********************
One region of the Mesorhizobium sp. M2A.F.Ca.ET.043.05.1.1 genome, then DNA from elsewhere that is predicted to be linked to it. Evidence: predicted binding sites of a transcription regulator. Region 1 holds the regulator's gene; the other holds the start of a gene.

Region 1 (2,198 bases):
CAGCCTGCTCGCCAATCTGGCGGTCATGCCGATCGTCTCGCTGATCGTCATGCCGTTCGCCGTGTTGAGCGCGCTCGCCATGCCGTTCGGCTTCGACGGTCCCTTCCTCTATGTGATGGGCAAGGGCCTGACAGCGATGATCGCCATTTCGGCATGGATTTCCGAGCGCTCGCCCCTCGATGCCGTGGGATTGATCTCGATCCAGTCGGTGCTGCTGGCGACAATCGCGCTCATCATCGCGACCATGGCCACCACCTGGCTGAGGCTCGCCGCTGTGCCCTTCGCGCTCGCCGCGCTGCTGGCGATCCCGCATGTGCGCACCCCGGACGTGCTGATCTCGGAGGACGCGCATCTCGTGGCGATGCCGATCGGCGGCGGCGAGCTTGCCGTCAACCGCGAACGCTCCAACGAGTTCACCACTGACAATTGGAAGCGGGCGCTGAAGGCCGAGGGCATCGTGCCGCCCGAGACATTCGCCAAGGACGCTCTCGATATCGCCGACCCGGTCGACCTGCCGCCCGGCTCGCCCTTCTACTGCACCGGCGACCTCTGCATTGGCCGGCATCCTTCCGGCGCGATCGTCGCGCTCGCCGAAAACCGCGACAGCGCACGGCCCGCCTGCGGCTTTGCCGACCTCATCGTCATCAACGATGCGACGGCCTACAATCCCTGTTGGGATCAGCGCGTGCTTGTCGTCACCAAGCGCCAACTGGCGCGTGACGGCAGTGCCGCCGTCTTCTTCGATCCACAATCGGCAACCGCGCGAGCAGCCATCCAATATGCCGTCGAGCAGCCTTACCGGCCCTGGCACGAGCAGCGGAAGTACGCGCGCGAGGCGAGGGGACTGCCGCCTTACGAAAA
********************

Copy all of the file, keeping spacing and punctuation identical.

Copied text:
One region of the Mesorhizobium sp. M2A.F.Ca.ET.043.05.1.1 genome, then DNA from elsewhere that is predicted to be linked to it. Evidence: predicted binding sites of a transcription regulator. Region 1 holds the regulator's gene; the other holds the start of a gene.

Region 1 (2,198 bases):
CAGCCTGCTCGCCAATCTGGCGGTCATGCCGATCGTCTCGCTGATCGTCATGCCGTTCGCCGTGTTGAGCGCGCTCGCCATGCCGTTCGGCTTCGACGGTCCCTTCCTCTATGTGATGGGCAAGGGCCTGACAGCGATGATCGCCATTTCGGCATGGATTTCCGAGCGCTCGCCCCTCGATGCCGTGGGATTGATCTCGATCCAGTCGGTGCTGCTGGCGACAATCGCGCTCATCATCGCGACCATGGCCACCACCTGGCTGAGGCTCGCCGCTGTGCCCTTCGCGCTCGCCGCGCTGCTGGCGATCCCGCATGTGCGCACCCCGGACGTGCTGATCTCGGAGGACGCGCATCTCGTGGCGATGCCGATCGGCGGCGGCGAGCTTGCCGTCAACCGCGAACGCTCCAACGAGTTCACCACTGACAATTGGAAGCGGGCGCTGAAGGCCGAGGGCATCGTGCCGCCCGAGACATTCGCCAAGGACGCTCTCGATATCGCCGACCCGGTCGACCTGCCGCCCGGCTCGCCCTTCTACTGCACCGGCGACCTCTGCATTGGCCGGCATCCTTCCGGCGCGATCGTCGCGCTCGCCGAAAACCGCGACAGCGCACGGCCCGCCTGCGGCTTTGCCGACCTCATCGTCATCAACGATGCGACGGCCTACAATCCCTGTTGGGATCAGCGCGTGCTTGTCGTCACCAAGCGCCAACTGGCGCGTGACGGCAGTGCCGCCGTCTTCTTCGATCCACAATCGGCAACCGCGCGAGCAGCCATCCAATATGCCGTCGAGCAGCCTTACCGGCCCTGGCACGAGCAGCGGAAGTACGCGCGCGAGGCGAGGGGACTGCCGCCTTACGAAAA